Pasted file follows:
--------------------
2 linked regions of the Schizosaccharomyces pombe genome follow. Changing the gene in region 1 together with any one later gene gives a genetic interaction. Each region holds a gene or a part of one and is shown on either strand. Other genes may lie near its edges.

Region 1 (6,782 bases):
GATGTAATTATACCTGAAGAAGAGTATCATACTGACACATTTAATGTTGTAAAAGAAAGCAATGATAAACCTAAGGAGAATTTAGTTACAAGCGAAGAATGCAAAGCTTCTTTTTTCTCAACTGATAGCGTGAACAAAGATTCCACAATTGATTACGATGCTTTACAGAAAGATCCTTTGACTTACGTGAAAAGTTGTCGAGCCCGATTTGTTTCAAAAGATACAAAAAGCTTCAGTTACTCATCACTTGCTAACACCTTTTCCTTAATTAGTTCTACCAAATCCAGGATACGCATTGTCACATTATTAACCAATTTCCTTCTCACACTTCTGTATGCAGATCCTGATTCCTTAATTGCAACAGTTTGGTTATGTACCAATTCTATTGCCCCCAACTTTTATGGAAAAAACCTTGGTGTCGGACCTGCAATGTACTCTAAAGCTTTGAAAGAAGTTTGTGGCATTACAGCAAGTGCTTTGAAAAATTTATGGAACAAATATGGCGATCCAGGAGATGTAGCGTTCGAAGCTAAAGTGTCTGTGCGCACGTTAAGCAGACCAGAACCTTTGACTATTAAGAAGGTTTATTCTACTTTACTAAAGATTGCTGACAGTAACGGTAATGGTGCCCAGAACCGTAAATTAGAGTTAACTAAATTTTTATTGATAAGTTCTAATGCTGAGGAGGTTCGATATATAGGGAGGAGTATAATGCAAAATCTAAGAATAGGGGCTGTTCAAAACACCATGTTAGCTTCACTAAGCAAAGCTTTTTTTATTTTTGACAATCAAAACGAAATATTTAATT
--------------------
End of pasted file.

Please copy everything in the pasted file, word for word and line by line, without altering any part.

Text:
2 linked regions of the Schizosaccharomyces pombe genome follow. Changing the gene in region 1 together with any one later gene gives a genetic interaction. Each region holds a gene or a part of one and is shown on either strand. Other genes may lie near its edges.

Region 1 (6,782 bases):
GATGTAATTATACCTGAAGAAGAGTATCATACTGACACATTTAATGTTGTAAAAGAAAGCAATGATAAACCTAAGGAGAATTTAGTTACAAGCGAAGAATGCAAAGCTTCTTTTTTCTCAACTGATAGCGTGAACAAAGATTCCACAATTGATTACGATGCTTTACAGAAAGATCCTTTGACTTACGTGAAAAGTTGTCGAGCCCGATTTGTTTCAAAAGATACAAAAAGCTTCAGTTACTCATCACTTGCTAACACCTTTTCCTTAATTAGTTCTACCAAATCCAGGATACGCATTGTCACATTATTAACCAATTTCCTTCTCACACTTCTGTATGCAGATCCTGATTCCTTAATTGCAACAGTTTGGTTATGTACCAATTCTATTGCCCCCAACTTTTATGGAAAAAACCTTGGTGTCGGACCTGCAATGTACTCTAAAGCTTTGAAAGAAGTTTGTGGCATTACAGCAAGTGCTTTGAAAAATTTATGGAACAAATATGGCGATCCAGGAGATGTAGCGTTCGAAGCTAAAGTGTCTGTGCGCACGTTAAGCAGACCAGAACCTTTGACTATTAAGAAGGTTTATTCTACTTTACTAAAGATTGCTGACAGTAACGGTAATGGTGCCCAGAACCGTAAATTAGAGTTAACTAAATTTTTATTGATAAGTTCTAATGCTGAGGAGGTTCGATATATAGGGAGGAGTATAATGCAAAATCTAAGAATAGGGGCTGTTCAAAACACCATGTTAGCTTCACTAAGCAAAGCTTTTTTTATTTTTGACAATCAAAACGAAATATTTAATT